Ederney researcher unearths ‘Troubles’ papers

Dr Anne Monaghan from Ederney who recently discovered a treasure trove of papers relating to the Northern Ireland conflict following seven years of research.

Dr Anne Monaghan from Ederney who recently discovered a treasure trove of papers relating to the Northern Ireland conflict following seven years of research.

AN EDERNEY researcher has unearthed seminal papers on Northern Ireland’s conflict that lay hidden in a filing cabinet for almost 40 years.

The groundbreaking discovery has shed light on the earlier years of the ‘Troubles’, and how an Australian diplomat laid the foundations to a peaceful Northern Ireland.


Anne Monaghan recently received her PhD following seven years of intricate and in-depth research, exploring the history and practice of conflict mediation.

It was during this time that she stumbled across the treasure trove of information.

A contact Dr Monaghan made to aid her research made the shocking revelation, during a series of interviews, that he had the papers in his possession.

Professor John Burton was instrumental in bringing Republicans and Loyalists together in the early 1970s and encouraged them to hold talks in an attempt to defuse mounting tensions.

The dusted down documents give an insight as to how one of the founding fathers of conflict mediation met with paramilitaries, politicians and army servicemen.

Dr Monaghan, who now works at a gold exploration company in Omagh, said she was stunned by her discovery.

She said: “Professor Burton was a member of the Australian delegation at the founding of the United Nations.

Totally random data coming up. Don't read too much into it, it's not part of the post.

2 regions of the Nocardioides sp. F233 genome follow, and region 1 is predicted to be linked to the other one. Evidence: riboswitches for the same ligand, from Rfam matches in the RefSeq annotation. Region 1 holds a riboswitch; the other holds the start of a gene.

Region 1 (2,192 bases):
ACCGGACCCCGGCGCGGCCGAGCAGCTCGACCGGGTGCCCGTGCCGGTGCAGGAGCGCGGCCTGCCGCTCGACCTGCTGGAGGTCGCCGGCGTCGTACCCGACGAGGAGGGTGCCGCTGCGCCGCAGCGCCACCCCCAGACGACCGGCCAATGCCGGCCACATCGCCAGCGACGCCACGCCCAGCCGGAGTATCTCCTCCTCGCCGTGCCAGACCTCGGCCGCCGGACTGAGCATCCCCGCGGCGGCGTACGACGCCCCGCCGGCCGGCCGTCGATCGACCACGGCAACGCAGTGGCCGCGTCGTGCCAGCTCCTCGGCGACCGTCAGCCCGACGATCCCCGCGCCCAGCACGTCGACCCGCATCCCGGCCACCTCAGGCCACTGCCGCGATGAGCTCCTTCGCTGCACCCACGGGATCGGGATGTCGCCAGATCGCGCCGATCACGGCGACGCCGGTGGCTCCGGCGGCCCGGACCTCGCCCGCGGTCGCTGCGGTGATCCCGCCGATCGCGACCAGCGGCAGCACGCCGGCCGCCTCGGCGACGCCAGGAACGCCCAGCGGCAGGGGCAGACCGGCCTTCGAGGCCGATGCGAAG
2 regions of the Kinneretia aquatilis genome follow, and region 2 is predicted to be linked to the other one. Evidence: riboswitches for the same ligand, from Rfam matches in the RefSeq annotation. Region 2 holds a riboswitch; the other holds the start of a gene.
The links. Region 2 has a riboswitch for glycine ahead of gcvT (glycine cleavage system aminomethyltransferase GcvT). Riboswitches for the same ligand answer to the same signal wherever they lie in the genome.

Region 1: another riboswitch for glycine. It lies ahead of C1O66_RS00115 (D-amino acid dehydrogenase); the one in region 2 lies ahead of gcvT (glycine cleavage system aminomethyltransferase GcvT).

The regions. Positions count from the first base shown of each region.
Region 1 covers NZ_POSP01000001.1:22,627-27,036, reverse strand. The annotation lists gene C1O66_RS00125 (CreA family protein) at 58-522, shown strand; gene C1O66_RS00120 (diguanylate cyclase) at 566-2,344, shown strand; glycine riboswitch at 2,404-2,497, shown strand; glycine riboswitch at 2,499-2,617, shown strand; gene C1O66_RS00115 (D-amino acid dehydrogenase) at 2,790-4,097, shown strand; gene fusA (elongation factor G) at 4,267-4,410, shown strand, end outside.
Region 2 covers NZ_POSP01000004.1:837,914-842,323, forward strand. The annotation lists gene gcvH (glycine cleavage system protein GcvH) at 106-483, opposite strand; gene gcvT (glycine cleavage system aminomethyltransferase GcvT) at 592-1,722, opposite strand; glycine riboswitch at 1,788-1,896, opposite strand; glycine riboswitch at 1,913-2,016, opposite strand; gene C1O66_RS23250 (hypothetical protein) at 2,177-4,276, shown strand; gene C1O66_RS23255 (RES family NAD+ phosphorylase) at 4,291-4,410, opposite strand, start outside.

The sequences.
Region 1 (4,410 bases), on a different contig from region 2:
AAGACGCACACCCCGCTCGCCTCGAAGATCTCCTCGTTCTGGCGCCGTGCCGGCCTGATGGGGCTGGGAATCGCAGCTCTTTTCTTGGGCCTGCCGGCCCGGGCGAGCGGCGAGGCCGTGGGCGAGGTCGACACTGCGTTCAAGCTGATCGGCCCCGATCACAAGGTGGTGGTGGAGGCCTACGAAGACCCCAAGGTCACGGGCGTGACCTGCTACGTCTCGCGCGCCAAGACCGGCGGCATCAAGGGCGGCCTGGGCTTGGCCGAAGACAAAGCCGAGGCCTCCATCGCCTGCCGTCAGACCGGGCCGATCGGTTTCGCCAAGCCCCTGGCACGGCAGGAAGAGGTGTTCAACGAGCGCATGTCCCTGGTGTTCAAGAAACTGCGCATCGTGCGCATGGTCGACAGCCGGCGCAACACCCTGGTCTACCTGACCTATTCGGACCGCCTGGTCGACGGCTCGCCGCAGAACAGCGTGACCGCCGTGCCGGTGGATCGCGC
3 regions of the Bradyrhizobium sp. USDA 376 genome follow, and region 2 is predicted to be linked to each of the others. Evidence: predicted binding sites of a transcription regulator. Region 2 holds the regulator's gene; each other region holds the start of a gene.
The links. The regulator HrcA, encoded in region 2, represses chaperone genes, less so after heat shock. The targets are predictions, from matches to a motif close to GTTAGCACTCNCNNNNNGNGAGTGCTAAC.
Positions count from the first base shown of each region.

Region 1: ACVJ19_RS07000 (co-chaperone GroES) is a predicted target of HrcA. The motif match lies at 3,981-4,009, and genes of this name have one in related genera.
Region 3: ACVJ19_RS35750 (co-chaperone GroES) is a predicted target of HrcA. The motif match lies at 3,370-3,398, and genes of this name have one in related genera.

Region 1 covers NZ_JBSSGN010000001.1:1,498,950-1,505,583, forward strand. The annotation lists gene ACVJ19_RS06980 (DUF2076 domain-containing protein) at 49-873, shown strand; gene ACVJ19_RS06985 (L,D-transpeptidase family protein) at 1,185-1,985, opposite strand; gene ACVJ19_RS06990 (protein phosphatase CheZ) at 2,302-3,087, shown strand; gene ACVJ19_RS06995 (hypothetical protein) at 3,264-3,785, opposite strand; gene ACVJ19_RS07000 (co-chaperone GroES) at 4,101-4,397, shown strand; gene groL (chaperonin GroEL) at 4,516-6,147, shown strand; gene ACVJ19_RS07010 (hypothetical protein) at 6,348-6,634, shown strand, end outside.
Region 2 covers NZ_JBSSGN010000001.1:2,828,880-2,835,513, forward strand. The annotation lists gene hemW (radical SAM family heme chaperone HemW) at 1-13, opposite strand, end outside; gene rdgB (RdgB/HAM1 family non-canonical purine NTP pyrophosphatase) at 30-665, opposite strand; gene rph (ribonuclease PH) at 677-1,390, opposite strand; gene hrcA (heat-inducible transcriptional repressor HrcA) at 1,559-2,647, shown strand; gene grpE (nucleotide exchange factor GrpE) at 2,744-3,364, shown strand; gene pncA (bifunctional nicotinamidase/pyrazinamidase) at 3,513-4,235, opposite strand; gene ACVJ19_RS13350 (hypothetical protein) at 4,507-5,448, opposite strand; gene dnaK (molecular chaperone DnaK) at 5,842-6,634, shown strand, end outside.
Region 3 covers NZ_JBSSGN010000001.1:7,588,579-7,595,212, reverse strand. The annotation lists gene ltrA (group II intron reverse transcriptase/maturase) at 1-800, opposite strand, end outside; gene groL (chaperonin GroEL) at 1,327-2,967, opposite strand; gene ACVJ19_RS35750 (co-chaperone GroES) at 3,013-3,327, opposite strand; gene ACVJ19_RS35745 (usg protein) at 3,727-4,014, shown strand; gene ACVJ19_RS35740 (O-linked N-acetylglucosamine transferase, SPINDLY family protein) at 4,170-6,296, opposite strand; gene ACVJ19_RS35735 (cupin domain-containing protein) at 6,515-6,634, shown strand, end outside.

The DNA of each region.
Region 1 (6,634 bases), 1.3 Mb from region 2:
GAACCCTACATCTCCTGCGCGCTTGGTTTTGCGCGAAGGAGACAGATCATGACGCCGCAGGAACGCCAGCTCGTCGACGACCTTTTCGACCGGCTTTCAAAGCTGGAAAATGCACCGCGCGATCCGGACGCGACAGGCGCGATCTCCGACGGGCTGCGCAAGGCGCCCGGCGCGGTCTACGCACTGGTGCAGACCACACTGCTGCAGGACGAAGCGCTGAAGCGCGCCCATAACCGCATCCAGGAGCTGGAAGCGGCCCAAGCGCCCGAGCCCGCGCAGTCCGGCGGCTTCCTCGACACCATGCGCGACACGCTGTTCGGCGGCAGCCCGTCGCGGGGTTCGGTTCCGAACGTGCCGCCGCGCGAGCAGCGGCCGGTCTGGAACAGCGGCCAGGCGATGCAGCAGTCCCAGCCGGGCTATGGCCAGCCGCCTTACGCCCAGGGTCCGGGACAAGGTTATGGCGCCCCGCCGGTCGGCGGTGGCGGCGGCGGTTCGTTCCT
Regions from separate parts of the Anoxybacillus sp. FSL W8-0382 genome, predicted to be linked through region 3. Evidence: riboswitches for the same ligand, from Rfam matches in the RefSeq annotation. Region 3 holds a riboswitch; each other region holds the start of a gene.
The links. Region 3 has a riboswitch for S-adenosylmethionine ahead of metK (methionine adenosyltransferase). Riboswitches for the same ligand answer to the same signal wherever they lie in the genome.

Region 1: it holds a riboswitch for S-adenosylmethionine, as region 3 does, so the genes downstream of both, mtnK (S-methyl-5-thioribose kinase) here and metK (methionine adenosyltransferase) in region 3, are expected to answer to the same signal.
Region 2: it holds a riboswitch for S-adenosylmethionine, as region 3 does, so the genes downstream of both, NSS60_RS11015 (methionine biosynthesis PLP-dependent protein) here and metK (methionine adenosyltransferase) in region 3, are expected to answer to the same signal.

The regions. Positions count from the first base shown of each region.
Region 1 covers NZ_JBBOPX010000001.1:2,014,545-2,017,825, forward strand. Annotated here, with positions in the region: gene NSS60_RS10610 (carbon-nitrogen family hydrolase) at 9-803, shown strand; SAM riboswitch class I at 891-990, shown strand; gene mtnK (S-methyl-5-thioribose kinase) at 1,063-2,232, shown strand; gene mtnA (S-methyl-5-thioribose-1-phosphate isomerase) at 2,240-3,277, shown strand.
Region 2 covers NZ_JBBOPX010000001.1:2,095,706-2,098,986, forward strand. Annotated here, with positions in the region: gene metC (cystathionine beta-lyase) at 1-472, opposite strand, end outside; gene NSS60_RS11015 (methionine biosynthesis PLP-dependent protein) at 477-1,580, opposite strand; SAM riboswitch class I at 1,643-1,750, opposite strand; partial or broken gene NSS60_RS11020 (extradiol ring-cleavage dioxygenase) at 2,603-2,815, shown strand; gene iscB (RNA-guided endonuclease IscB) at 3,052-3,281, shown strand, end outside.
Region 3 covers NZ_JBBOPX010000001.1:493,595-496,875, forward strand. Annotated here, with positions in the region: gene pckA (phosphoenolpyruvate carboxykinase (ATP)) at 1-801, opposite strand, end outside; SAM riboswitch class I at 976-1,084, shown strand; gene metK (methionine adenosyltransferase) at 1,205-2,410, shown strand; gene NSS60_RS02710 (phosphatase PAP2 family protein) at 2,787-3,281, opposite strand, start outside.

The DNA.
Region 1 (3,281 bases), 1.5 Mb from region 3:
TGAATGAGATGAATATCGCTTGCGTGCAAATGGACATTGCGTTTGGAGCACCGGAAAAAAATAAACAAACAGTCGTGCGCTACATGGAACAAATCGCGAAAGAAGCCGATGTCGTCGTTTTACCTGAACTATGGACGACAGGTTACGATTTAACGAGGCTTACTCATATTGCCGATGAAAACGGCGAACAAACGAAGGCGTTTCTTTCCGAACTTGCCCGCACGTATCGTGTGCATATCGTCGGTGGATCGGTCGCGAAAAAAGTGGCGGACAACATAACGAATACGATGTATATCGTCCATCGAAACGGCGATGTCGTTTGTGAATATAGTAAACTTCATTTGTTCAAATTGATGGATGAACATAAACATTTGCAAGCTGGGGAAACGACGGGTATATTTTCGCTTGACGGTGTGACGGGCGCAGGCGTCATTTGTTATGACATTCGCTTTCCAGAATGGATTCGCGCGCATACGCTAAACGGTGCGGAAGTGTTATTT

“That so distinguished an international figure had written about and analysed the conflict in Northern Ireland represents a major and important contribution to our knowledge of the conflict and the efforts to resolve/transform it.

“His work here was unknown and unpublished. When I interviewed his old colleague, I was so stunned to learn the papers were still here.

“Contemporary academics of his weren’t aware of his work in Northern Ireland as he never talked about it and the political community never knew about it.”

Anne said people at that time were talked to about resolution and identity of Catholics in Northern Ireland, but Professor Burton established that more people would start to feel and class themselves as ‘Northern Irish’.

“He predicted this would happen, which is true today. He felt that dialogue through grass root level would help solve problems, and this method worked in later years.

“He brought people together – Republicans and Loyalists – and had mediation associations with them in 1974.”
Anne went on: “These papers will give more insight to opportunities that were lost in the 1970s. It shows that paramilitaries in the 70s were open to thinking outside the box, and that was clear through these papers.

“Professor Burton talked about meeting with paramilitary leaders on both sides and helped them analyse the conflict.
“These papers show what our conflict was about, their reactions and response, paramilitaries coming together and explaining their views to others in a non-violent fashion.”

However, as the ‘Troubles’ began to heighten throughout the 1970s, Professor Burton left Northern Ireland in fear his work was becoming too dangerous.

But, he had left behind a valuable legacy.

Dr Monaghan concluded: “I guess our conflict and resolution is seen as such a success and, because he is internationally recognised by people globally, they will be interested what he has to say.”

Professor Burton’s papers will now be handed over to the University of Ulster’s International Conflict Research Institute (INCORE).

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